Dan Dascalescu

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Dan Dascalescu
Dan Dascalescu.jpg
Dan Dascalescu speaking at Chrome Dev Summit 2018
Born1980/1981 (age 39–40)[1]
Known forBlueseed

Dan Dascalescu is a Romanian-American entrepreneur based in Silicon Valley, who co-founded[2] the ship-based seed accelerator project Blueseed in an attempt to allow entrepreneurs to start companies near Silicon Valley without US visa restrictions. He was also a software engineer at Google and Yahoo! and an ambassador for The Seasteading Institute, a think tank researching ocean communities.[3]


Dascalescu was born in Romania and immigrated into Silicon Valley in fall 2004,[4] after facing visa issues. He applied for a green card in 2007[1] and received it in April 2013.[5] Dascalescu cited his visa difficulties as an inspiration for Blueseed, a startup accelerator that would avoid immigration restrictions by being located on a ship in international waters.[3]

Before Blueseed, Dascalescu worked at Yahoo! as a software globalization developer and open-source contributor,[6] and became an ambassador for the Seasteading Institute[7] and founded the Quantified Self Forum, an online community for users passionate about self-tracking.[8]

While in Romania, he translated books on TCP/IP networking[9] and on building web applications.[10] Dascalescu has a degree in Computer Science, with published papers on knowledge modeling[11] and robotics.[12]

Most recently, Dascalescu worked as a Developer Advocate for Google.[13]


Blueseed was a startup community project that Dascalescu co-founded with Seasteading Institute colleagues Max Marty and Dario Mutabdzija, and served as CIO for. The project prepared to launch a ship near Silicon Valley to serve as a startup community and entrepreneurial incubator without United States work visa requirements. The platform was set to offer living and office space, high-speed Internet connectivity, and regular ferry service to the mainland.[14][15] The existence of the project is due to the lack of U.S. visas for entrepreneurs. Instead, customers will use the much easier to obtain B-1/B-2 visas to travel to the mainland, while work will be done exclusively on the ship.[14][15]

On July 31, 2013, Dascalescu became COO of Blueseed, after CEO Max Marty announced he was stepping back from day-to-day operations.[16]


Dascalescu's interests include transhumanism,[17] life extension,[18] physical fitness and self-quantification. He completed the P90X program and presented his findings at the 2011 Quantified Self conference, contrasting it with the Occam Protocol described by Tim Ferriss in Four Hour Body.[19] He is an open-source contributor,[20] advocates for English to be used as a global language[21] and challenges religion.[22]


  1. ^ a b Wiersema, Alisa. "Startup Aims to Skirt Visa Limits With Cruise Ship for Foreign High-Tech Workers". ABC News.
  2. ^ "GET RICH QUICK: LAUNCH A STARTUP AT SEA". Wired. July 16, 2013.
  3. ^ a b Rogers, Mate (May 21, 2012). "Visa-Free Startup Community Off California Coast". FOX Business.
  4. ^ "Today I celebrate 9 years since I got my visa to come to the San Francisco Bay Area". September 24, 2013.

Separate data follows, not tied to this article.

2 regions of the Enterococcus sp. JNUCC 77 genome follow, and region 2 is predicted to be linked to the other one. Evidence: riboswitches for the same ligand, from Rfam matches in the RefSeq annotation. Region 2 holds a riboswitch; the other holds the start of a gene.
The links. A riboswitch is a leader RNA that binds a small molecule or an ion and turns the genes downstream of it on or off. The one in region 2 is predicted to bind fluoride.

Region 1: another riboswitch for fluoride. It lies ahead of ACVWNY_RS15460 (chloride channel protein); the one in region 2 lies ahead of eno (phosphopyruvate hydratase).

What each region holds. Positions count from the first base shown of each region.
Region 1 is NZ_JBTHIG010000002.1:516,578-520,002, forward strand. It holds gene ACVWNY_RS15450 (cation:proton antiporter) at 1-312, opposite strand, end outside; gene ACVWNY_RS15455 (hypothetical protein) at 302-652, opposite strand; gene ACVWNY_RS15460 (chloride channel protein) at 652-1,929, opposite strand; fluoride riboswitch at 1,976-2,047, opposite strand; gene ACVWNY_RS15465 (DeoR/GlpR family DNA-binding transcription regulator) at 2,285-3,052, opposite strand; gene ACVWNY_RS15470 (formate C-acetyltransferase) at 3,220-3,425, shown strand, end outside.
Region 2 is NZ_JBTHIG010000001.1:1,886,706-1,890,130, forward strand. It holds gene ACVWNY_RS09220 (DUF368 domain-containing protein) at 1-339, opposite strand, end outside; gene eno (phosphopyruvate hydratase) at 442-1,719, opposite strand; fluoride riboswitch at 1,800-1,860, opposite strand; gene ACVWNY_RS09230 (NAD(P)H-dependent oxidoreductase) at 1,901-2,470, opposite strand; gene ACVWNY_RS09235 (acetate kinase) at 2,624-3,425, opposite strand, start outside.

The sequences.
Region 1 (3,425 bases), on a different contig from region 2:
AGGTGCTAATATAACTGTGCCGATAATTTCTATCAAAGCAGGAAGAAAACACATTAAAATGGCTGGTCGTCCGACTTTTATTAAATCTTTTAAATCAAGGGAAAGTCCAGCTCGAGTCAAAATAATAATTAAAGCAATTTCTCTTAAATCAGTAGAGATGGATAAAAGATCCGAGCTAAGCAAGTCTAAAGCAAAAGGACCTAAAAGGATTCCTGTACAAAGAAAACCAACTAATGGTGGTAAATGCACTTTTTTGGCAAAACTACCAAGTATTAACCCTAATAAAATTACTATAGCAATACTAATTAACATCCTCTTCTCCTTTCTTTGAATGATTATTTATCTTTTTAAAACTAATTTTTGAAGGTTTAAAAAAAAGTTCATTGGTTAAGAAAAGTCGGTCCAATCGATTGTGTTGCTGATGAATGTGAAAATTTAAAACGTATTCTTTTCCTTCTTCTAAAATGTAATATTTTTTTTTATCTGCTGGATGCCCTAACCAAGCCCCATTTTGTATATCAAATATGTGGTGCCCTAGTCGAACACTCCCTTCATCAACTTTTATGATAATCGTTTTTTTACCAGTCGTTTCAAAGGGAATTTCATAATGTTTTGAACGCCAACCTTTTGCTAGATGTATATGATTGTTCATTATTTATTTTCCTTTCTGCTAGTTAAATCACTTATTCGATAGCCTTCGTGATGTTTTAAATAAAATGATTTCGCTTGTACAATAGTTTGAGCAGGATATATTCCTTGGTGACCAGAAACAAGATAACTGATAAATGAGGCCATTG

5. ^ "Got my U.S. permanent resident (green) card!". April 7, 2013.
  6. ^ "PHP parser released". October 28, 2008.
  7. ^ "Dan Dascalescu". Ambassadors. The Seasteading Institute. 14 February 2014. Archived from the original on 14 February 2014.
  8. ^ "StartUPTalk Radio Premiers With Dan Dascalescu, CIO Of Blueseed, Floating High Tech Incubator". Mar 9, 2012.
  9. ^ Tim Parker; Mark Sportack (2002). TCP/IP : Unleashed (in Romanian). Bucharest: Teora. Retrieved 28 September 2013. trad. de Dan Dăscălescu
  10. ^ Esposito, Dino (2003). Soluţii WEB cu ASP.NET şi ADO.NET (in Romanian). Bucharest: Teora. Retrieved 28 September 2013. trad. de Dan Dăscălescu
  11. ^ Pecheanu, Emilia; Diana Stefanescu; Adrian Istrate; Dan Dascalescu (2004). "CONCEPTUALLY MODELING THE DOMAIN KNOWLEDGE FOR ASSISTED LEARNING IN AN IT DISCIPLINE". Proceedings of the International Conference on Computer Aided Learning in Engineering Education–CALIE. Department of Computer Science, "Dunarea de Jos" University of Galati. 4: 215–221. CiteSeerX
  12. ^ Claudiu Chiculita; Dan Dascalescu; Laurentiu Frangu (2002). "SIMULATOR FOR COOPERATION AND COMPETITION OF MOBILE ROBOTS" (PDF). University of Galati, Dept. of Automatic Control, Industrial Informatics and Electronics. Archived from the original (PDF) on 28 September 2013. Retrieved 28 September 2013.
  13. ^ Dascalescu, Dan (13 November 2018). "Chrome OS: Ready for Web Development (Chrome Dev Summit 2018)". San Francisco.
  14. ^ a b Lee, Timothy (2011-11-29). "Startup hopes to hack the immigration system with a floating incubator". Ars Technica. Retrieved 30 November 2011.
  15. ^ a b Donald, Brooke (16 December 2011). "Blueseed Startup Sees Entrepreneur-Ship as Visa Solution for Silicon Valley". Huffington Post. Retrieved 12 March 2011.
  16. ^ Marty, Max (2013-07-31). "Two years of Blueseed". Blueseed. Archived from the original on 2013-08-21. Retrieved 2013-07-31.
  17. ^ "Advancing Humanity Symposium". Stanford Transhumanist Association. 3 March 2012.
  18. ^ "Life Extension Conference". 2012. 2012 Conference Summary by Dan Dascalescu
  19. ^ "Tony Horton's P90X vs. Timothy Ferriss' Occam's Protocol". July 1, 2011. Archived from the original on 16 March 2013.
  20. ^ "Dan Dascalescu". GitHub. Retrieved 19 August 2020.
  21. ^ "English as a global language". December 2019. Archived from the original on 17 March 2020.
  22. ^ "Challenging religion". 3 October 2016. Archived from the original on 17 March 2020.

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